Brief Cognitive Behavioural Therapy (CBT) for Suicide Prevention

This is a manualised approach involving brief CBT for suicide in six 60-min sessions and has been adapted by the research team. After a comprehensive search of the literature, various online CBT resources were accessed to create the manual. More specifically, permission was obtained from two authors who had created and published CBT manuals for the treatment of suicide: the Pakistan Institute of Living and Learning [41] and Stewart [42]. The elements of both these manuals were taken to create the Brief CBT for Suicide Prevention manual used for this study. The Brief CBT for Suicide Prevention incorporates skills development and emphasises internal self-management [24]. The therapy focuses on the identification of internal, external, and/or thematic triggers for suicidal thinking and behaviours, as well as factors that maintain the desire to suicide, using thought records and/or chain analyses. The brief CBT for Suicide Prevention aims to challenge distortions and misconceptions, including core beliefs that interfere with the motivation to initiate the process of problem-solving and distress tolerance, by working on acceptance of emotional and/or physical pain. The final phase of the brief intervention focuses on relapse prevention [43].

Suicide Prevention Pathway (standard care approach)

The SPP comprises seven inter-related clinical steps that are undertaken with consumers presenting with suicidality:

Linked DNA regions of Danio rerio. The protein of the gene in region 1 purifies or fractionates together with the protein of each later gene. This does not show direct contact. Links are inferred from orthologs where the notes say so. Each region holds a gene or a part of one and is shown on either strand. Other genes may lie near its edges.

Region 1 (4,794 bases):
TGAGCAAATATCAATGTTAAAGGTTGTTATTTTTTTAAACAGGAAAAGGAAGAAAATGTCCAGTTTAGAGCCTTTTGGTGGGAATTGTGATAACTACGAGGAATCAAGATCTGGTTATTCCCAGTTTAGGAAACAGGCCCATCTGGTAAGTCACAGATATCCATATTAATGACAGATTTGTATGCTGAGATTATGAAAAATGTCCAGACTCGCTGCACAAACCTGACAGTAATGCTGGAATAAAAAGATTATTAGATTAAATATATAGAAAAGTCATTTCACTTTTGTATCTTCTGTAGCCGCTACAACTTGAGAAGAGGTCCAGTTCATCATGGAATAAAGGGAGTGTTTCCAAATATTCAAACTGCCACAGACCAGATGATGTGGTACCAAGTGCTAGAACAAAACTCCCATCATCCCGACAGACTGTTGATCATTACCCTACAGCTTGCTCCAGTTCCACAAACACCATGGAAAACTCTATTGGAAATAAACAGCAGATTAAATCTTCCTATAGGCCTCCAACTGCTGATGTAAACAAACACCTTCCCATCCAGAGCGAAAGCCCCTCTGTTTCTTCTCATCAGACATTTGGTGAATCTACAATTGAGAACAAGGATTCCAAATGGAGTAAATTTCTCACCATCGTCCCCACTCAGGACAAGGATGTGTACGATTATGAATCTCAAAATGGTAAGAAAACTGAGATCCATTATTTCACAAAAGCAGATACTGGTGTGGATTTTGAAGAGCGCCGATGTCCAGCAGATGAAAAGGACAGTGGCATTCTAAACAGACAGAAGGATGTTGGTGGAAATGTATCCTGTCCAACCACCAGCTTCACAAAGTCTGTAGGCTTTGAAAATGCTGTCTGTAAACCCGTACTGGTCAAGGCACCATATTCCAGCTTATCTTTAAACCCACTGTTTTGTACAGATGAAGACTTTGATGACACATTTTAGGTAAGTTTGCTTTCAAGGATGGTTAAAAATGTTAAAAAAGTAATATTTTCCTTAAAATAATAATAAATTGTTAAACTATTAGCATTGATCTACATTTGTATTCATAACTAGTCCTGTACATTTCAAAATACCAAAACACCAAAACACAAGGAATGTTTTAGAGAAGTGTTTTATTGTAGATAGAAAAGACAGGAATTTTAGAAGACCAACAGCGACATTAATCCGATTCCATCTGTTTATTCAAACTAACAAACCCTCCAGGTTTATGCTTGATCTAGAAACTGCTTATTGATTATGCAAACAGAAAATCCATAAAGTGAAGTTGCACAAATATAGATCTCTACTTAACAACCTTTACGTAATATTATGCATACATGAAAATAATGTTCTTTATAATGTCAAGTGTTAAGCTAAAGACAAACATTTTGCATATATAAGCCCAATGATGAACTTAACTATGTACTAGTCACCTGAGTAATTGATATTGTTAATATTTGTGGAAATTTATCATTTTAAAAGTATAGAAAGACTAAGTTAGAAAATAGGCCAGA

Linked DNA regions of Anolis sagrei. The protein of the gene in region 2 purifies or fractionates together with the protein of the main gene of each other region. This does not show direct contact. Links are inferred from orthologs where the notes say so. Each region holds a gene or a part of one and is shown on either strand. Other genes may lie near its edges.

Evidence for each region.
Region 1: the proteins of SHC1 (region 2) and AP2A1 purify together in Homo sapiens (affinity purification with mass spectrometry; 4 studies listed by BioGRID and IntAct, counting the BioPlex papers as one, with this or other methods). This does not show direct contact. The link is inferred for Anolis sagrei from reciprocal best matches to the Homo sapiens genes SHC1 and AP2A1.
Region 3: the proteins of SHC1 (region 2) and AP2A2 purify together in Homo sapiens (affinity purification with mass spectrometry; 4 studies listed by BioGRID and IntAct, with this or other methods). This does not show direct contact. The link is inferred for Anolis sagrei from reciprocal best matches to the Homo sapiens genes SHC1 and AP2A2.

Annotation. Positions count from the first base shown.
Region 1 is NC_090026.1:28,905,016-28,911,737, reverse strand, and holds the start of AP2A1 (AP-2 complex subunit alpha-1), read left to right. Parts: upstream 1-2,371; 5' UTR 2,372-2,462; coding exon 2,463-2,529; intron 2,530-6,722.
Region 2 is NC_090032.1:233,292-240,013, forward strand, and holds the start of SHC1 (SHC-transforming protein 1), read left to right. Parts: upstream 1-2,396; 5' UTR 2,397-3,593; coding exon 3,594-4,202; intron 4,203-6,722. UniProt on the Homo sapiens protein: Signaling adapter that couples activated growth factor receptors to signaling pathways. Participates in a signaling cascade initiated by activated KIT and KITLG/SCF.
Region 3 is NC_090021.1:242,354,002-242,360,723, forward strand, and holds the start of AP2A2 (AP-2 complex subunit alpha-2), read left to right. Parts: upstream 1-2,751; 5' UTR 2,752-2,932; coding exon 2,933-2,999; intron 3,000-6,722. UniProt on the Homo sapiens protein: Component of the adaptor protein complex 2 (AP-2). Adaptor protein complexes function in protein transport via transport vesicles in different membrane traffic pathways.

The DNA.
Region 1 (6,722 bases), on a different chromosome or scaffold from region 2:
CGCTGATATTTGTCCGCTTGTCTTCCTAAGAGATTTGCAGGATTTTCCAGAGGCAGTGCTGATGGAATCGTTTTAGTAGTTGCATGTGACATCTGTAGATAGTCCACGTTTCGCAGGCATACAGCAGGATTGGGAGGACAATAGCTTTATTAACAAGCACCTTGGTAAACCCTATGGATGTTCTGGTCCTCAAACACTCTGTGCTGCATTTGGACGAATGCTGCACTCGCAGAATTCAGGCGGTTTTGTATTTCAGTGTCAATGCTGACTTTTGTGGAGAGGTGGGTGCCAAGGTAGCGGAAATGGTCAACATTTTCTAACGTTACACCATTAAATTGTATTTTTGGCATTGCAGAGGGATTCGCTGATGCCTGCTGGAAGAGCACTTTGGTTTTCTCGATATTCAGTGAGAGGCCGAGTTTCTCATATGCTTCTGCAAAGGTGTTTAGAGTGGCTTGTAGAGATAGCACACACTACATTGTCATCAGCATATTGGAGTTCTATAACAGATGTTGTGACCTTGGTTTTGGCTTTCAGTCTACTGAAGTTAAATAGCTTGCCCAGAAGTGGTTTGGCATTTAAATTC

1. i)

    Initial screening—persons experiencing suicide ideation and who may also have a history of, or recent, suicide attempt, are placed on the pathway.

  2. ii)

    Comprehensive assessment—assessment of suicide risk through static and dynamic factors. Exploration of suicidal intent based on the comprehensive chronological assessment of suicide events (CASE). The CASE approach examines the presenting suicide event (suicidal feelings, ideation, and intent), recent events (over the last 48 h), recent suicide attempts (2 days to 2 months previously), and past suicide attempts (more than 2 months previously) [27]

  3. iii)

    Formulation of suicide risk—based on a prevention-oriented approach and considers the person’s demographics, culture, history of violence, deliberate self-harm, mental illness, crisis and previous suicide behaviour, current situation (stress, precipitating circumstances), their current risk status (how they compare with a stated population), and risk state (how they compare with themselves at their baseline), their available supports and foreseeable events in their life in order to develop an individualised care plan [28].